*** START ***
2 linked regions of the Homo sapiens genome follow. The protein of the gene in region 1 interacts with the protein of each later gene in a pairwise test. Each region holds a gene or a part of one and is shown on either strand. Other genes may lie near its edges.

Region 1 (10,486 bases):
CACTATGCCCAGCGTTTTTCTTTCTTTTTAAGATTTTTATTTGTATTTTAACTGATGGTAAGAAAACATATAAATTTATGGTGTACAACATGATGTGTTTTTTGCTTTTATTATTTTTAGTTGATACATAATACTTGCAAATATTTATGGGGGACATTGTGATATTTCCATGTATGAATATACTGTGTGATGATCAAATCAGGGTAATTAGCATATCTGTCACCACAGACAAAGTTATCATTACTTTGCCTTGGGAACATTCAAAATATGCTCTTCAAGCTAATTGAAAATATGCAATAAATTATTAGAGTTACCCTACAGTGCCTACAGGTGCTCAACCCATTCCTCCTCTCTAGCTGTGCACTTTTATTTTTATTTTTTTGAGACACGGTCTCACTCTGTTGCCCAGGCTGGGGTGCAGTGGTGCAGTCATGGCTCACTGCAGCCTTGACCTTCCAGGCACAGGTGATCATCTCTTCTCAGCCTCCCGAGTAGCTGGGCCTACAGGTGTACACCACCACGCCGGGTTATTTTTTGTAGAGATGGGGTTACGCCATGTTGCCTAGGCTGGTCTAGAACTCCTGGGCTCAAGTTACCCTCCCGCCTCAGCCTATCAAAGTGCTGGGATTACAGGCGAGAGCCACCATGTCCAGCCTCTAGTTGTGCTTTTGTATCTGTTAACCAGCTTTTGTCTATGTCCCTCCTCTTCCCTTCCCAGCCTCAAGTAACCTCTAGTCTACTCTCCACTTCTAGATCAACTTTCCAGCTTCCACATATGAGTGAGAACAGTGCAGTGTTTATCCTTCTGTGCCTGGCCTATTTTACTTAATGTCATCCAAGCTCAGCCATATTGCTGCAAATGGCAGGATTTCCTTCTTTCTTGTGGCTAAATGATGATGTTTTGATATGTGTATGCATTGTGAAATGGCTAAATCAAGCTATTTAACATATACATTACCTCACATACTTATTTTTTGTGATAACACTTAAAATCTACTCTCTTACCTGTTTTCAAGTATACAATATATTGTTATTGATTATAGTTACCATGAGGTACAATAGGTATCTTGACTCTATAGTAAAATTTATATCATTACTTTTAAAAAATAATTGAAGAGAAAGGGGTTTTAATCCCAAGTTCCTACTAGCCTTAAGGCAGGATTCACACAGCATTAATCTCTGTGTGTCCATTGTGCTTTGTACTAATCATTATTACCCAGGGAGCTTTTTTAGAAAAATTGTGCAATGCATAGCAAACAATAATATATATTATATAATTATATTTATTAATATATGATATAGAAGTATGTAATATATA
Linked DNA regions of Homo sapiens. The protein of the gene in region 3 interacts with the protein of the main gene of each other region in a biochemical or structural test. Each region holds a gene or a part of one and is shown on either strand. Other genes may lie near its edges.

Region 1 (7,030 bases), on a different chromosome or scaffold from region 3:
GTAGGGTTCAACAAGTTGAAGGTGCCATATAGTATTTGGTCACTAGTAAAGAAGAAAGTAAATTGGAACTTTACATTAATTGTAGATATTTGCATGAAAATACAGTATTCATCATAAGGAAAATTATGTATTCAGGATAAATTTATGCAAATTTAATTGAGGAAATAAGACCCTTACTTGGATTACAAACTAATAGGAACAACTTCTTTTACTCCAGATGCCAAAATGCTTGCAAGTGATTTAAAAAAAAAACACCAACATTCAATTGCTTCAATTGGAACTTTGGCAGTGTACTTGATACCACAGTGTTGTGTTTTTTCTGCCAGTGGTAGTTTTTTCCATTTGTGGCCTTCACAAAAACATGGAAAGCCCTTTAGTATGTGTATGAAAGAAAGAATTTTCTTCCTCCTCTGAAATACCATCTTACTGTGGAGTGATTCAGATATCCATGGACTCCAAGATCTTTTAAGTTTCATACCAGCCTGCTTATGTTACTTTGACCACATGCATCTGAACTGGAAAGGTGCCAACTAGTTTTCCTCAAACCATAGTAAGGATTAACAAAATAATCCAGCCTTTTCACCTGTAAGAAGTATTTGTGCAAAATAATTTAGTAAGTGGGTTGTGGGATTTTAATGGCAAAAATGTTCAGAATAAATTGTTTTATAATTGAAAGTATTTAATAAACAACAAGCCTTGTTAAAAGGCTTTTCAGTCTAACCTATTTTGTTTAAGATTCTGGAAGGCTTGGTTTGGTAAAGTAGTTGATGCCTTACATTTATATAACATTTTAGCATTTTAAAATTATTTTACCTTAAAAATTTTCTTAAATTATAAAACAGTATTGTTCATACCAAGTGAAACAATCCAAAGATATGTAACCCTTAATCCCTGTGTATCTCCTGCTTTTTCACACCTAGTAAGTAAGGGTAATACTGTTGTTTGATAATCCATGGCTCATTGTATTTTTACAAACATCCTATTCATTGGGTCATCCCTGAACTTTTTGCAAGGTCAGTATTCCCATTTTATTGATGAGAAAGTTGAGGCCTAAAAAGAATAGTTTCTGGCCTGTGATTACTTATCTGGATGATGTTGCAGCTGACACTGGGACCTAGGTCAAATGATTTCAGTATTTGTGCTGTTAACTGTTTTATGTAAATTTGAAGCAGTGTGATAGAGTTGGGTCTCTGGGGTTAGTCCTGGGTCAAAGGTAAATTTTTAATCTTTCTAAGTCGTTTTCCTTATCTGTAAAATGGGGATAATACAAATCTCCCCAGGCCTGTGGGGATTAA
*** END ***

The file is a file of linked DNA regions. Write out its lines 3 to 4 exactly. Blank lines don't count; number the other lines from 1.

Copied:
CACTATGCCCAGCGTTTTTCTTTCTTTTTAAGATTTTTATTTGTATTTTAACTGATGGTAAGAAAACATATAAATTTATGGTGTACAACATGATGTGTTTTTTGCTTTTATTATTTTTAGTTGATACATAATACTTGCAAATATTTATGGGGGACATTGTGATATTTCCATGTATGAATATACTGTGTGATGATCAAATCAGGGTAATTAGCATATCTGTCACCACAGACAAAGTTATCATTACTTTGCCTTGGGAACATTCAAAATATGCTCTTCAAGCTAATTGAAAATATGCAATAAATTATTAGAGTTACCCTACAGTGCCTACAGGTGCTCAACCCATTCCTCCTCTCTAGCTGTGCACTTTTATTTTTATTTTTTTGAGACACGGTCTCACTCTGTTGCCCAGGCTGGGGTGCAGTGGTGCAGTCATGGCTCACTGCAGCCTTGACCTTCCAGGCACAGGTGATCATCTCTTCTCAGCCTCCCGAGTAGCTGGGCCTACAGGTGTACACCACCACGCCGGGTTATTTTTTGTAGAGATGGGGTTACGCCATGTTGCCTAGGCTGGTCTAGAACTCCTGGGCTCAAGTTACCCTCCCGCCTCAGCCTATCAAAGTGCTGGGATTACAGGCGAGAGCCACCATGTCCAGCCTCTAGTTGTGCTTTTGTATCTGTTAACCAGCTTTTGTCTATGTCCCTCCTCTTCCCTTCCCAGCCTCAAGTAACCTCTAGTCTACTCTCCACTTCTAGATCAACTTTCCAGCTTCCACATATGAGTGAGAACAGTGCAGTGTTTATCCTTCTGTGCCTGGCCTATTTTACTTAATGTCATCCAAGCTCAGCCATATTGCTGCAAATGGCAGGATTTCCTTCTTTCTTGTGGCTAAATGATGATGTTTTGATATGTGTATGCATTGTGAAATGGCTAAATCAAGCTATTTAACATATACATTACCTCACATACTTATTTTTTGTGATAACACTTAAAATCTACTCTCTTACCTGTTTTCAAGTATACAATATATTGTTATTGATTATAGTTACCATGAGGTACAATAGGTATCTTGACTCTATAGTAAAATTTATATCATTACTTTTAAAAAATAATTGAAGAGAAAGGGGTTTTAATCCCAAGTTCCTACTAGCCTTAAGGCAGGATTCACACAGCATTAATCTCTGTGTGTCCATTGTGCTTTGTACTAATCATTATTACCCAGGGAGCTTTTTTAGAAAAATTGTGCAATGCATAGCAAACAATAATATATATTATATAATTATATTTATTAATATATGATATAGAAGTATGTAATATATA
Linked DNA regions of Homo sapiens. The protein of the gene in region 3 interacts with the protein of the main gene of each other region in a biochemical or structural test. Each region holds a gene or a part of one and is shown on either strand. Other genes may lie near its edges.